What To Eat When You Have Inflammatory Bowel Disease?

August 26, 2021 , , ,

Inflammatory bowel disease (IBD) includes a group of conditions whose two main forms are ulcerative colitis and Crohn’s disease. These diseases cause inflammation of the lining of the digestive tract and disrupt the body’s capacity to digest and absorb nutrients. People with IBD may experience acute periods of symptoms (active phase) and other periods when their symptoms are absent (remission). Signs and symptoms may include abdominal pain, diarrhea, blood in the stools, decreased appetite, and weight loss. The exact cause of these diseases remains unknown and, therefore, there is no cure.

Menus for IBD

Why change your diet?

Changes in eating habits can potentially allow people with IBD to:

  • Reduce inflammation and achieve remission
  • Reduce medication
  • Reduce relapses
  • Reduce digestive symptoms
  • Avoid nutritional deficiencies
  • Prevent the risk of cancer
  • Optimize quality of life

General Tips

Here are some general tips for IBD:

  • Maintain optimal hydration at all times
  • Practice a relaxation activity for stress management
  • Sleep at least 7 hours a night
  • Eat slowly, in a well-seated position, and chew well
  • Eat smaller portions more often. This way, the absorption of nutrients is increased and nutritional needs are more likely to be met, even if one has a decreased appetite
  • Avoid artificial sweeteners (aspartame, sucralose, xylitol, stevia, etc.) found in sugar free drinks, foods and chewing gum
  • Avoid processed foods, including those containing the following additives: carrageenan, emulsifiers, titanium dioxide and maltodextrin. Cook more with fresh, whole, unprocessed ingredients
  • Limit added sugars to less than 25 grams per day
  • Limit red meats, processed meats, and foods high in saturated or trans fats, including fried foods, commercial bakery products, high-fat dairy products, palm oil and coconut oil
  • Keep a food log with symptoms to help identify trigger foods and avoid eliminating too many foods, the goal being to achieve a varied and balanced diet

Dietary deficiencies and supplements

Vitamin and mineral deficiencies, especially in iron, calcium, and vitamin D, are common in people with IBD, putting them at risk of anemia and bone density loss. In the active period of the disease, the absorption of vitamins and minerals may be decreased, which increases the risk of developing nutrient  deficiencies. It is recommended to take a vitamin D supplement during the months of October to April, and year-round for people 50 years of age and older. It is important to have an optimal intake of omega-3 fatty acids to help reduce inflammation. It is recommended to consume fish at least three times a week. People who follow a plant-based diet, or who do not consume fish, may consider taking an omega-3 supplement. It is important to consult a doctor and do a blood test to identify nutrient deficiencies and determine if supplements are necessary. Supplements should never be taken without the prior advice of a health care professional.

Dietary fiber

Often, people with IBD tend to limit dietary fiber for fear of having digestive symptoms. However, fiber is beneficial for gut health. It is recommended to consume foods that are high in soluble fiber and prebiotics in order to reduce diarrhea and inflammation in the colon, and thus optimize the gut microbiome. A recent study showed that a high-fiber and low-fat diet can reduce inflammation and intestinal dysbiosis, as well as improve the quality of life of patients with ulcerative colitis.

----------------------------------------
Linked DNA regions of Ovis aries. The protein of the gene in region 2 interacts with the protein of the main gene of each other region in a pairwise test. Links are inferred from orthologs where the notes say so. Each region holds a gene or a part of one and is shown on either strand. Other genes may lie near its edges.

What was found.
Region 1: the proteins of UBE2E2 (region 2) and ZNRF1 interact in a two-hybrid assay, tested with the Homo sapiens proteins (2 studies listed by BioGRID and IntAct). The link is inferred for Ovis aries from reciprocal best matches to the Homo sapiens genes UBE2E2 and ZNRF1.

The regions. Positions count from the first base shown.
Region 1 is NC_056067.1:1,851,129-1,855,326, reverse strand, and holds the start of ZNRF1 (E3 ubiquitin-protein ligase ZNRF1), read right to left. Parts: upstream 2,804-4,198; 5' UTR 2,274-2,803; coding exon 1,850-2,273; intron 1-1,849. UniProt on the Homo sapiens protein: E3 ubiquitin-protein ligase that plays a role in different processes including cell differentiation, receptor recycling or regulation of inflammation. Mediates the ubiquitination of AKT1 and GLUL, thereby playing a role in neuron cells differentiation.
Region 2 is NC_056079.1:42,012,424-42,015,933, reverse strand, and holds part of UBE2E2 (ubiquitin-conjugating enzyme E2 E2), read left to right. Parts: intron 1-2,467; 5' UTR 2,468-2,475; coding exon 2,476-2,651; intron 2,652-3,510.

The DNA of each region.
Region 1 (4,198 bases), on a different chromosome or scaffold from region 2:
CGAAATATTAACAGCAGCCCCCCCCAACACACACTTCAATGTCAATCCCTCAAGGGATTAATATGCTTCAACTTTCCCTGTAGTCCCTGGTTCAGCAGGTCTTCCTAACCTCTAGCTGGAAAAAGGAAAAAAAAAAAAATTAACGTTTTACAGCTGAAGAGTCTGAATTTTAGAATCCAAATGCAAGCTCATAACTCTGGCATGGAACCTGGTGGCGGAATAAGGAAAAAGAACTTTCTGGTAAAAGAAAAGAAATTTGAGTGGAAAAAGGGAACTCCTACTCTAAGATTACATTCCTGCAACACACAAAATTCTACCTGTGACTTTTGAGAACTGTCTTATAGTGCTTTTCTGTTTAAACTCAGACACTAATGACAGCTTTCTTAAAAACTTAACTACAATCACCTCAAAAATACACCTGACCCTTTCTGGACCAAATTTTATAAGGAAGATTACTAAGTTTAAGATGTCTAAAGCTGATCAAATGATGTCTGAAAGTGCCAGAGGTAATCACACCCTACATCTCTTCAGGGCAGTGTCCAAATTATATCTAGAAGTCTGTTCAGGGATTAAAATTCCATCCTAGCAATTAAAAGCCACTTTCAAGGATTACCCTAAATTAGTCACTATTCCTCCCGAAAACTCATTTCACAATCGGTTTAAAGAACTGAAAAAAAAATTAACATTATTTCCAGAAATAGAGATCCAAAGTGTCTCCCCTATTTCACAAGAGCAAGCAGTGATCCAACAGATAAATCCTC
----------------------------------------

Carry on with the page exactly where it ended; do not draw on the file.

People who are in the active phase of the disease or who have stenosis, that is, a decrease in the width of the intestine that can cause blockages, should follow a low residue diet. However, it might be possible to eat some foods that contain fiber by modifying their texture, such as pureed fruits and vegetables as well as smoothies.

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Kathryn Adel
Kathryn holds a Bachelor Degree in Nutrition as well as a Bachelor and a Master Degree in Kinesiology, all from Laval University. She is a Registered Dietitian and active member of the Ordre professionnel des Diététistes Nutritionnistes du Québec (ODNQ) and of the American Academy of Nutrition and Dietetics. She holds the Monash University's certification for the FODMAP diet and IBS, and has considerable clinical experience in that area. She is also an accomplished athlete, having ran track and cross-country at a national level. Kathryn specializes in sports nutrition, weight loss, diabetes, as well as heart and gastrointestinal health.

3 comments to “What To Eat When You Have Inflammatory Bowel Disease?”

September 5, 2021 Jessica said:

Thanks for this information. I’m always looking for IBS articles and it has been driving me nuts because I don’t see the way that diet is a very big factor. It’s really hard to find the correct information especially where I am living currently. The doctors are so focused on the use of biological medicine when I was treated that I was so sick from that the whole time. Thanks to the way I was treated I have lost my teeth and I got an infection where I lost my finger. It’s really been an awfully tough battle. And then I have to deal with the doctors that don’t believe it is a real thing! Yeah that’s fine if you want to believe that it’s just an excuse to get out of work have not been in my shoes. So I thank you for your information on the subject and I really appreciate it.

September 18, 2021 Kathryn Adel, MS, RD, CSSD, LD said:

Jessica you’re welcome, I’m glad that you found my article helpful.

October 2, 2021 Mark said:

They haven’t figured my issue out bowel movement is fine 63 years old I am just cutting sugar. I’d love to eat red meat but since this even the taste isn’t working any longer fish sounds great I will try to eat lots more

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